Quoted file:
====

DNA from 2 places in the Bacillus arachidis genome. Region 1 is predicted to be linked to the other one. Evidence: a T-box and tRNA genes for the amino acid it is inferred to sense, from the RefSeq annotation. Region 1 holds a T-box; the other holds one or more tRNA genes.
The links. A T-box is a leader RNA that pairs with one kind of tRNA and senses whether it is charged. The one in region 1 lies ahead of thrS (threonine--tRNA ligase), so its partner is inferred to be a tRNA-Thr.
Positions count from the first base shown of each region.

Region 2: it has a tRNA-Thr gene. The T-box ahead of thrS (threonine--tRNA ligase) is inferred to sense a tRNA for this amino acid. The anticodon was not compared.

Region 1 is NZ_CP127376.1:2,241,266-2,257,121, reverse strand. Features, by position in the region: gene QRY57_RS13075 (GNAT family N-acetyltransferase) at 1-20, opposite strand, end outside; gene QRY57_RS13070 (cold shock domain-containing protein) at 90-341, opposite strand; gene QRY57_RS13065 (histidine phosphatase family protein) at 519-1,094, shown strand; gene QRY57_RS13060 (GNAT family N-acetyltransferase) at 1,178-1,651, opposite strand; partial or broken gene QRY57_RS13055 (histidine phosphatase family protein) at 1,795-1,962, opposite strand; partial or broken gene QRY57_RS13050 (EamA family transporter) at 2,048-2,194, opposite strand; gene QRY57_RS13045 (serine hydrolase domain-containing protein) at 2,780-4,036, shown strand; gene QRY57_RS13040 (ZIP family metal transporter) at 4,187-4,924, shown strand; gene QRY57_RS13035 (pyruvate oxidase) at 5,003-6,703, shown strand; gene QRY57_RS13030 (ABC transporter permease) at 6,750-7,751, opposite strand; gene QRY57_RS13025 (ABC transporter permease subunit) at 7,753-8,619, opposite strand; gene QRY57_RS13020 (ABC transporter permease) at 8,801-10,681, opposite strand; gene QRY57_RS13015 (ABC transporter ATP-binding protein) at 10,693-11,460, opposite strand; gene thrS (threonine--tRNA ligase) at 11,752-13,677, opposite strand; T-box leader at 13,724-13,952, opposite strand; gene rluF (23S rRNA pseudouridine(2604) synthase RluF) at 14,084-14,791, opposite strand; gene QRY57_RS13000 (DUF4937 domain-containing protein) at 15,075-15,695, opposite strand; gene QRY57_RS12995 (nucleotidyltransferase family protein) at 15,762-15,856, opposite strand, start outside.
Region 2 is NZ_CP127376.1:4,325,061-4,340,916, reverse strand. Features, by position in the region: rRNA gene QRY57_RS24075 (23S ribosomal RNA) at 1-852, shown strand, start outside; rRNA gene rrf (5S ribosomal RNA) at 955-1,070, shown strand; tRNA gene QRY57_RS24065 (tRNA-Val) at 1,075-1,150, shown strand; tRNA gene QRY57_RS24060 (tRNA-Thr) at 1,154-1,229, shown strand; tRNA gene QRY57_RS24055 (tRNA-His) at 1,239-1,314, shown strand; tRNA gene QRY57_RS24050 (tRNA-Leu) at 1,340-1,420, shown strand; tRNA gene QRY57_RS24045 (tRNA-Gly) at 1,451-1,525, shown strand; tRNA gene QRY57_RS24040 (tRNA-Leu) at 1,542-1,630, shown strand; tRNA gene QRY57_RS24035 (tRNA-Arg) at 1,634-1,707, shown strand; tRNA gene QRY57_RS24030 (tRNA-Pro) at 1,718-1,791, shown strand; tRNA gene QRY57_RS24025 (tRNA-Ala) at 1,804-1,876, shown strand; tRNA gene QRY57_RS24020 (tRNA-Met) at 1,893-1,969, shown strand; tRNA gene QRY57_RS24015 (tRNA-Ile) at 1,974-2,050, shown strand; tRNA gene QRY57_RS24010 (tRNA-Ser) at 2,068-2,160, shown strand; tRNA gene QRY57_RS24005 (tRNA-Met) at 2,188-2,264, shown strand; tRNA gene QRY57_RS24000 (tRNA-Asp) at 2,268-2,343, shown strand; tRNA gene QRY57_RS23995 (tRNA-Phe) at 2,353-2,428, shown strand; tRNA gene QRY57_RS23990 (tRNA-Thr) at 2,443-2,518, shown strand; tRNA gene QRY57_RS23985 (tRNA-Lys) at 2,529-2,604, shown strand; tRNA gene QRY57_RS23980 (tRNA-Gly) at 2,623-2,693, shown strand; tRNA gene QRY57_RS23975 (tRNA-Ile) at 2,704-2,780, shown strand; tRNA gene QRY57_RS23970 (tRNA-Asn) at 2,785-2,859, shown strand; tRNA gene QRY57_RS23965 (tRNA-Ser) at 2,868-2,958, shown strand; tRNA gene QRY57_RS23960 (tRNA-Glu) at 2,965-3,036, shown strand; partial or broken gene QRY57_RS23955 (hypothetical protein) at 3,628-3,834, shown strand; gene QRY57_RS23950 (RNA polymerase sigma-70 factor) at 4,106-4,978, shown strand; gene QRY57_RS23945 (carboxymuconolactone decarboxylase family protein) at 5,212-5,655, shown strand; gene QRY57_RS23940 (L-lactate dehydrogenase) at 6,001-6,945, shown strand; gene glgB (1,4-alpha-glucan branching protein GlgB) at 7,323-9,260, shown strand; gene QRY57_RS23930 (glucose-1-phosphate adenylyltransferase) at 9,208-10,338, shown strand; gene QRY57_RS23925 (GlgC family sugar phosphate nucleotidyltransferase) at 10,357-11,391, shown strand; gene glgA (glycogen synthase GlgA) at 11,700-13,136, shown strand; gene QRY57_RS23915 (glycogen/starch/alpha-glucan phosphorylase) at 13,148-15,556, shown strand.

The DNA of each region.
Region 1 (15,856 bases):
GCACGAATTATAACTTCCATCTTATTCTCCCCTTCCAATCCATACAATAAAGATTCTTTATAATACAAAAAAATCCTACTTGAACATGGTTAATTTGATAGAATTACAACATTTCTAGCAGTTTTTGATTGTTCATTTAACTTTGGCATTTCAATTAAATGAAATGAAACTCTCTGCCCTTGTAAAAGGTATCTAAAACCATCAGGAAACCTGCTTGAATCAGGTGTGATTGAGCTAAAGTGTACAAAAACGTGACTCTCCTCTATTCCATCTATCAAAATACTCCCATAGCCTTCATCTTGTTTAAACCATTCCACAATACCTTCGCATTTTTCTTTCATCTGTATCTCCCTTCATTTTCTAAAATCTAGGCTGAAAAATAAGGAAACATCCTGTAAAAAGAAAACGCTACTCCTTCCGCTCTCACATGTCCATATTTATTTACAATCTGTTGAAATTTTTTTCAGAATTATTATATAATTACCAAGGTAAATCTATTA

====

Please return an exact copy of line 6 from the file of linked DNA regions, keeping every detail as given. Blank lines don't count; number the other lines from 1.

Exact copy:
Region 2 is NZ_CP127376.1:4,325,061-4,340,916, reverse strand. Features, by position in the region: rRNA gene QRY57_RS24075 (23S ribosomal RNA) at 1-852, shown strand, start outside; rRNA gene rrf (5S ribosomal RNA) at 955-1,070, shown strand; tRNA gene QRY57_RS24065 (tRNA-Val) at 1,075-1,150, shown strand; tRNA gene QRY57_RS24060 (tRNA-Thr) at 1,154-1,229, shown strand; tRNA gene QRY57_RS24055 (tRNA-His) at 1,239-1,314, shown strand; tRNA gene QRY57_RS24050 (tRNA-Leu) at 1,340-1,420, shown strand; tRNA gene QRY57_RS24045 (tRNA-Gly) at 1,451-1,525, shown strand; tRNA gene QRY57_RS24040 (tRNA-Leu) at 1,542-1,630, shown strand; tRNA gene QRY57_RS24035 (tRNA-Arg) at 1,634-1,707, shown strand; tRNA gene QRY57_RS24030 (tRNA-Pro) at 1,718-1,791, shown strand; tRNA gene QRY57_RS24025 (tRNA-Ala) at 1,804-1,876, shown strand; tRNA gene QRY57_RS24020 (tRNA-Met) at 1,893-1,969, shown strand; tRNA gene QRY57_RS24015 (tRNA-Ile) at 1,974-2,050, shown strand; tRNA gene QRY57_RS24010 (tRNA-Ser) at 2,068-2,160, shown strand; tRNA gene QRY57_RS24005 (tRNA-Met) at 2,188-2,264, shown strand; tRNA gene QRY57_RS24000 (tRNA-Asp) at 2,268-2,343, shown strand; tRNA gene QRY57_RS23995 (tRNA-Phe) at 2,353-2,428, shown strand; tRNA gene QRY57_RS23990 (tRNA-Thr) at 2,443-2,518, shown strand; tRNA gene QRY57_RS23985 (tRNA-Lys) at 2,529-2,604, shown strand; tRNA gene QRY57_RS23980 (tRNA-Gly) at 2,623-2,693, shown strand; tRNA gene QRY57_RS23975 (tRNA-Ile) at 2,704-2,780, shown strand; tRNA gene QRY57_RS23970 (tRNA-Asn) at 2,785-2,859, shown strand; tRNA gene QRY57_RS23965 (tRNA-Ser) at 2,868-2,958, shown strand; tRNA gene QRY57_RS23960 (tRNA-Glu) at 2,965-3,036, shown strand; partial or broken gene QRY57_RS23955 (hypothetical protein) at 3,628-3,834, shown strand; gene QRY57_RS23950 (RNA polymerase sigma-70 factor) at 4,106-4,978, shown strand; gene QRY57_RS23945 (carboxymuconolactone decarboxylase family protein) at 5,212-5,655, shown strand; gene QRY57_RS23940 (L-lactate dehydrogenase) at 6,001-6,945, shown strand; gene glgB (1,4-alpha-glucan branching protein GlgB) at 7,323-9,260, shown strand; gene QRY57_RS23930 (glucose-1-phosphate adenylyltransferase) at 9,208-10,338, shown strand; gene QRY57_RS23925 (GlgC family sugar phosphate nucleotidyltransferase) at 10,357-11,391, shown strand; gene glgA (glycogen synthase GlgA) at 11,700-13,136, shown strand; gene QRY57_RS23915 (glycogen/starch/alpha-glucan phosphorylase) at 13,148-15,556, shown strand.